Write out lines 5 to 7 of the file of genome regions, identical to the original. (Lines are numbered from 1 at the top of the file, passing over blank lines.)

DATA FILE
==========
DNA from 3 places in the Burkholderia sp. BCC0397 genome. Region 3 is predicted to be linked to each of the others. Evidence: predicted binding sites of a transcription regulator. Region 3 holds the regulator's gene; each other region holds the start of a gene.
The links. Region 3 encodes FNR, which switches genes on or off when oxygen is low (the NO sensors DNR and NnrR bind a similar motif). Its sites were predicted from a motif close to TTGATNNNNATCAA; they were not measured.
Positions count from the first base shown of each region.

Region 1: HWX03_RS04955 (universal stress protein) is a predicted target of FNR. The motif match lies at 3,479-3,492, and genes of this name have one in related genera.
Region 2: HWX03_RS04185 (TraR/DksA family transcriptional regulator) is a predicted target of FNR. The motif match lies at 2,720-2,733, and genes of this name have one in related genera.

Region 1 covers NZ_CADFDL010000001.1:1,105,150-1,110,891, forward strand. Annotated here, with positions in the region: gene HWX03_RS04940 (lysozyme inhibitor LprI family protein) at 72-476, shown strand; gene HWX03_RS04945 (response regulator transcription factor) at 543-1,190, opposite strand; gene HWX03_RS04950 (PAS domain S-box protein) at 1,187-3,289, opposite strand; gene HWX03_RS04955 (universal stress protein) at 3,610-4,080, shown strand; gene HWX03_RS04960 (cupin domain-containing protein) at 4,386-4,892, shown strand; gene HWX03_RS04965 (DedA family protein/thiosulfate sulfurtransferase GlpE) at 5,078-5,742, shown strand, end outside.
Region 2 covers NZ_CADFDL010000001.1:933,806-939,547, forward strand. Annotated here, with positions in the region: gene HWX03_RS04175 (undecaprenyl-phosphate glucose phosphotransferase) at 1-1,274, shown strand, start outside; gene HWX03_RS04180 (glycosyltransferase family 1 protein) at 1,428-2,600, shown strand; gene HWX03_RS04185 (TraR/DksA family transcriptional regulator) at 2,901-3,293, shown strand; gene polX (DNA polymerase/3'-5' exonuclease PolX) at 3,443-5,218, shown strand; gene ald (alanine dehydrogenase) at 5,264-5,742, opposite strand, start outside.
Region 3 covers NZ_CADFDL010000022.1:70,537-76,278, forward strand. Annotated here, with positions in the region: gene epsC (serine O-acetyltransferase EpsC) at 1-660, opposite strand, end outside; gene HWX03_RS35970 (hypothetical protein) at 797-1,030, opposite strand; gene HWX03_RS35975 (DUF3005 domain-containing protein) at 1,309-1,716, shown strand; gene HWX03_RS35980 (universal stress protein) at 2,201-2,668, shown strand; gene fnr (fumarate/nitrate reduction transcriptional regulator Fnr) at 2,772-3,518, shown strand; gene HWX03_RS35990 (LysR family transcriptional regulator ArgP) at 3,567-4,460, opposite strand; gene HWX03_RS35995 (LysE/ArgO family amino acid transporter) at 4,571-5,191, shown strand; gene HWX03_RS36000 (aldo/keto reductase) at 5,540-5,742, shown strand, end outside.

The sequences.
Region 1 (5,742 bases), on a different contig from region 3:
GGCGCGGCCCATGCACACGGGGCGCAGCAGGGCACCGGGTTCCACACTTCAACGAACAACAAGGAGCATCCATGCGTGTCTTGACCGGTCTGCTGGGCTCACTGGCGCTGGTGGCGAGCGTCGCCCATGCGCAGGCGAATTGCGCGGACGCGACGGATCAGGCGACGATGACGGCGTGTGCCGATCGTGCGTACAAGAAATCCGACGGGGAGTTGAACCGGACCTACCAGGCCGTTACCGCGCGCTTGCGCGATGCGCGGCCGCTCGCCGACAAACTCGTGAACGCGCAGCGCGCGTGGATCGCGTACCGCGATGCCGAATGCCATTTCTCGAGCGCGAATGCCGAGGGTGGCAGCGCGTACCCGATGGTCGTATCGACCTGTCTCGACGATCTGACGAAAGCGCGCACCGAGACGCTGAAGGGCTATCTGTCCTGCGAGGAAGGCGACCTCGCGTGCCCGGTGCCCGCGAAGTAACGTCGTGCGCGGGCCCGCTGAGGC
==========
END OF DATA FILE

Region 2: HWX03_RS04185 (TraR/DksA family transcriptional regulator) is a predicted target of FNR. The motif match lies at 2,720-2,733, and genes of this name have one in related genera.

Region 1 covers NZ_CADFDL010000001.1:1,105,150-1,110,891, forward strand. Annotated here, with positions in the region: gene HWX03_RS04940 (lysozyme inhibitor LprI family protein) at 72-476, shown strand; gene HWX03_RS04945 (response regulator transcription factor) at 543-1,190, opposite strand; gene HWX03_RS04950 (PAS domain S-box protein) at 1,187-3,289, opposite strand; gene HWX03_RS04955 (universal stress protein) at 3,610-4,080, shown strand; gene HWX03_RS04960 (cupin domain-containing protein) at 4,386-4,892, shown strand; gene HWX03_RS04965 (DedA family protein/thiosulfate sulfurtransferase GlpE) at 5,078-5,742, shown strand, end outside.
Region 2 covers NZ_CADFDL010000001.1:933,806-939,547, forward strand. Annotated here, with positions in the region: gene HWX03_RS04175 (undecaprenyl-phosphate glucose phosphotransferase) at 1-1,274, shown strand, start outside; gene HWX03_RS04180 (glycosyltransferase family 1 protein) at 1,428-2,600, shown strand; gene HWX03_RS04185 (TraR/DksA family transcriptional regulator) at 2,901-3,293, shown strand; gene polX (DNA polymerase/3'-5' exonuclease PolX) at 3,443-5,218, shown strand; gene ald (alanine dehydrogenase) at 5,264-5,742, opposite strand, start outside.